Author: Charlie Bertsch
Charlie Bertsch lives in Tucson, Arizona. A founding editor and regular contributor to one of the world's first online magazines, Bad Subjects: Political Education for Everyday Life, his work has appeared in numerous publications since including The Oxford American, Punk Planet, Phoenix New Times, Cleveland Scene, Tucson Sentinel, and the San Francisco Bay Guardian.

“Mushroom soup, bitter greens with tomatoes the size of peas, rare roast beef sliced as thin as paper, noodles in a green sauce, cheese that melts on your tongue served with sweet blue grapes” — Hunger Games heroine Katniss Everdeen’s first meal in the Capitol is not distinguished by arcane preparation but the availability of high-quality ingredients. (More…)

Tucson is waist deep in a Sonoran June, but nobody’s getting wet. The bridges span riverbeds without rivers, their surface clotted with plants that struggle to remember moisture. The heat works its way deeper and deeper into the psyche. Even in the luxury of air-conditioned spaces, the body senses its relentless onslaught. Yet inside this Volkswagen speeding down Oracle Road, life is beautiful. (More…)

I thought my ears were playing tricks on me. The shuffling playlist at my local record store rarely extends beyond rap at one end and hip-hop at the other, the common denominator being diffuse aggression. But I knew this aria, from Alfredo Catalani’s opera La Wally, too well to mistake its delicate notes for long. Rushing to the cashier, I demanded to know what I we were hearing. (More…)

I could smell the alcohol on his breath as he leaned towards me from his window seat. I had hoped to write on my red-eye flight. But something in this soft-featured redhead’s manner suggested that it would be hard for me to stay focused on my essay. Even though it was past midnight, he was eager to talk and a little too intoxicated to feel self-conscious about sharing his thoughts with a stranger. (More…)

It was two in the morning as I made my way up the hill. Halfway through my second listen to Burial’s new Kindred EP, the music had started to saturate me, like rain that has stopped searching for the fastest way to the sea. But the sounds were still new too new for me to trust my ears. Was this strange wail I was hearing a part of the recording that I’d missed the first time? (More…)

Michel Hazanavicius’ The Artist is a lovely film, beautifully paced and performed. But those who have hailed it as “surprising” haven’t given its place in cinematic history sufficient thought. That Hollywood would be honoring this kind of picture in 2012 makes perfect sense. (More…)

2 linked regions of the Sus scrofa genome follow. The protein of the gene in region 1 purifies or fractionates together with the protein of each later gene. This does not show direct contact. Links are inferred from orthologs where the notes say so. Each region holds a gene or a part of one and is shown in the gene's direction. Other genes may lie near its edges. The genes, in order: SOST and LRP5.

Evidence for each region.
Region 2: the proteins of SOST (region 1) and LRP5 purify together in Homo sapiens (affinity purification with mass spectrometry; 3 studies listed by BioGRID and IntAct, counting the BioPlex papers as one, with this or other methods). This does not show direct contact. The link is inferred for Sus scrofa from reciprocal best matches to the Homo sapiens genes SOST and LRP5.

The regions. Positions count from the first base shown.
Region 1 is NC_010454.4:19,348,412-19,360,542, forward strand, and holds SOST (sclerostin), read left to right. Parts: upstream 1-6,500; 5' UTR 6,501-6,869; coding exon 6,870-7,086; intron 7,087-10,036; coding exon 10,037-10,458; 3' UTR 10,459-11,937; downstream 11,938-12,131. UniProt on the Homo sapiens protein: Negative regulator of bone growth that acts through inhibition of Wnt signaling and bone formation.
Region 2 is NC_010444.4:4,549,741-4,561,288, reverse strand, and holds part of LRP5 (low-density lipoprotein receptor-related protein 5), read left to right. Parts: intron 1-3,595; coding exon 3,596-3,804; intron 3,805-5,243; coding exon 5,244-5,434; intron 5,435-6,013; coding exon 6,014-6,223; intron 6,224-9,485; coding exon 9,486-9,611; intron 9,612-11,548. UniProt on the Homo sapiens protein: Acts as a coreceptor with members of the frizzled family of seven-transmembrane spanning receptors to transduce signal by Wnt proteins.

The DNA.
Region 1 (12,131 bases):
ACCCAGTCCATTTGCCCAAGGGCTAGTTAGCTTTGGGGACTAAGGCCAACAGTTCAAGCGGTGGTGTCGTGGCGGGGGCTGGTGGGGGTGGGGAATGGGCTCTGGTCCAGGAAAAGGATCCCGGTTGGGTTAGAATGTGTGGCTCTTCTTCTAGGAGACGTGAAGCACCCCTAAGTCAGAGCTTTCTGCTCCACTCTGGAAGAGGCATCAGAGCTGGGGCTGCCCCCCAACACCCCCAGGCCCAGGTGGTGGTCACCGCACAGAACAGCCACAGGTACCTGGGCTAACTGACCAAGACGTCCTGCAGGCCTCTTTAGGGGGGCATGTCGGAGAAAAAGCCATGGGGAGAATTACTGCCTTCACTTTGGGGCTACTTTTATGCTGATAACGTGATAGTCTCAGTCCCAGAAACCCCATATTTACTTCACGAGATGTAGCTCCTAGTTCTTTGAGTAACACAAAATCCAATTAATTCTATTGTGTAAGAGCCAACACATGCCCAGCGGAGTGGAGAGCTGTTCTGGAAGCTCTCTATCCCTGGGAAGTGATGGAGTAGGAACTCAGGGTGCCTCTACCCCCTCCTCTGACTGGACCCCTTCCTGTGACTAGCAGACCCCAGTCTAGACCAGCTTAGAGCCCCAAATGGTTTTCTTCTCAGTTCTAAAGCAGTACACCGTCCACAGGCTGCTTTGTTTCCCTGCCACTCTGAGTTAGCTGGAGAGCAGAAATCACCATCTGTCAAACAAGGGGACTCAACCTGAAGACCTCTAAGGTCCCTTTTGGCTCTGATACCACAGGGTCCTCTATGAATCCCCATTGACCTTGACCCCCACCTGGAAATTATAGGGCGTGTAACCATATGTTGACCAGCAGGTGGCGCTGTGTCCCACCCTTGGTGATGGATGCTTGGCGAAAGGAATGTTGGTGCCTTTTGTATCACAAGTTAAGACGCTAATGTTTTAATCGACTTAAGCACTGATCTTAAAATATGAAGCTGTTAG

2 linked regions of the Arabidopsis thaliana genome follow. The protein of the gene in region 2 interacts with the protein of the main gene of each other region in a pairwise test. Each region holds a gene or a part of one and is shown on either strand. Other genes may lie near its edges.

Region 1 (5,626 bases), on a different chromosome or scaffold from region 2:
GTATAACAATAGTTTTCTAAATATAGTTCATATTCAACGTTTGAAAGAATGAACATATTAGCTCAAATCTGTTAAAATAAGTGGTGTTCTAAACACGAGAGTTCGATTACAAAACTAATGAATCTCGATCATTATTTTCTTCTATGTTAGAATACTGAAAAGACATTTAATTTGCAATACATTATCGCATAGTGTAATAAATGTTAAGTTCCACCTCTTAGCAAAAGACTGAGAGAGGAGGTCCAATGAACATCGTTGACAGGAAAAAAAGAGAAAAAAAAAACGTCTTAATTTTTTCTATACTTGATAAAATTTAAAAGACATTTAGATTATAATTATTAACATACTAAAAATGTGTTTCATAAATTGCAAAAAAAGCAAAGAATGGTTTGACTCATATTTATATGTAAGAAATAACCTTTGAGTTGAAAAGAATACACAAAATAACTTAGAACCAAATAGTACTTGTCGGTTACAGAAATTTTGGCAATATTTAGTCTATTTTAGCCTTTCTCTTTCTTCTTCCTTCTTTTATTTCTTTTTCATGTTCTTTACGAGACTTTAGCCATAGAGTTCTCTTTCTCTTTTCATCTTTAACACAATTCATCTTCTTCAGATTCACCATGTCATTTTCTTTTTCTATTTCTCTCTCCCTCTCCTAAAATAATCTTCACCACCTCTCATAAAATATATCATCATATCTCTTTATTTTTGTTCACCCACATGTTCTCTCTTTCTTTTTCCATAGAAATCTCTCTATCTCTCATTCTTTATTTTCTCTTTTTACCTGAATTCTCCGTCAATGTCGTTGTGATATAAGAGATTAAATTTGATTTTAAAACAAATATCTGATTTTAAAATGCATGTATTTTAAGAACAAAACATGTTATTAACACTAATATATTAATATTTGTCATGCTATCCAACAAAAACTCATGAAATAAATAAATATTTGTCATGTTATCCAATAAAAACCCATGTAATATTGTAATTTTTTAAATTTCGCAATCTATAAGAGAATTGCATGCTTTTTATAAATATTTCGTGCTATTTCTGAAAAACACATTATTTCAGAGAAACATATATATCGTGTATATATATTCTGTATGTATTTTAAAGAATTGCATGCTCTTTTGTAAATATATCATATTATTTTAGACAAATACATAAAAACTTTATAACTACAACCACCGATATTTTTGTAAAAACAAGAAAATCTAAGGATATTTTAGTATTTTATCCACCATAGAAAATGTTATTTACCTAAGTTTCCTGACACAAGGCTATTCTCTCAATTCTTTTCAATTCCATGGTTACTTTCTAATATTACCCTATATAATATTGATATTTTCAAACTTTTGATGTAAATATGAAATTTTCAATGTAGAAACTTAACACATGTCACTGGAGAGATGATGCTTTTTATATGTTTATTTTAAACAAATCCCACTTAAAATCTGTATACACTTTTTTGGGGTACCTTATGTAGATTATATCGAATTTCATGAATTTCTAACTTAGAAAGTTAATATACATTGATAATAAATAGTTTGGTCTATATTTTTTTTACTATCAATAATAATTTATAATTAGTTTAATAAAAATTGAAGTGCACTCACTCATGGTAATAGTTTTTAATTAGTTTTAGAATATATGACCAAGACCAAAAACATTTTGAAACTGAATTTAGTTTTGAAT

The English debut of Roberto Bolaño’s The Third Reich is a major literary event, despite the book’s restrained ambitions. Because the author’s posthumous fame shows no sign of abating, this disconcerting tale is bound to reach a much larger audience than the specialized nature of its subject matter would otherwise suggest. And deservedly so, for it provides ample evidence of Bolaño’s brilliance. (More…)

Even when nothing is going on in Film Socialisme, the impulse to cry out, “What’s going on?” can be overwhelming. It’s hard to tell the people on screen apart; it’s harder to determine whether this involuntary sorting exercise matters. We may see the boy who wears the CCCP T-shirt repeatedly during the film’s middle section. We may understand, eventually, that he is the son of the couple that run a filling station. (More…)

It makes sense, I suppose, that the same company that files away paperwork for safekeeping would also be in the business of destroying it safely. But when I found myself in traffic behind a truck touting the firm Recall‘s “Secure Sustainable Destruction,” I was struck by the paradoxical nature of this charge. (More…)

It was finally dark. The days were still hot here in the desert. But once the mountain became a silhouette, the temperature dropped quickly. My daughter and I were delighted by this first hint of winter, the reward that seemed impossibly remote in the middle of another too-hot October. (More…)

The flag should have been the give-away. For the past eleven years, the Stars and Stripes had been flying over the house across the street from dawn till dusk. Sometimes I’d see my neighbor putting it to bed, carefully folding it into the triangular shape they taught us to use in the Cub Scouts. (More…)

When I look back on the material Souciant has published since its March debut, I am awed by its diversity. Considering that we generally restrict ourselves to five pieces per week, it’s remarkable to be doing so many things well. Pride doesn’t come easy for me. But I am deeply honored to be part of a project that values freedom — of subject matter, of style, of sensibility — above policy. (More…)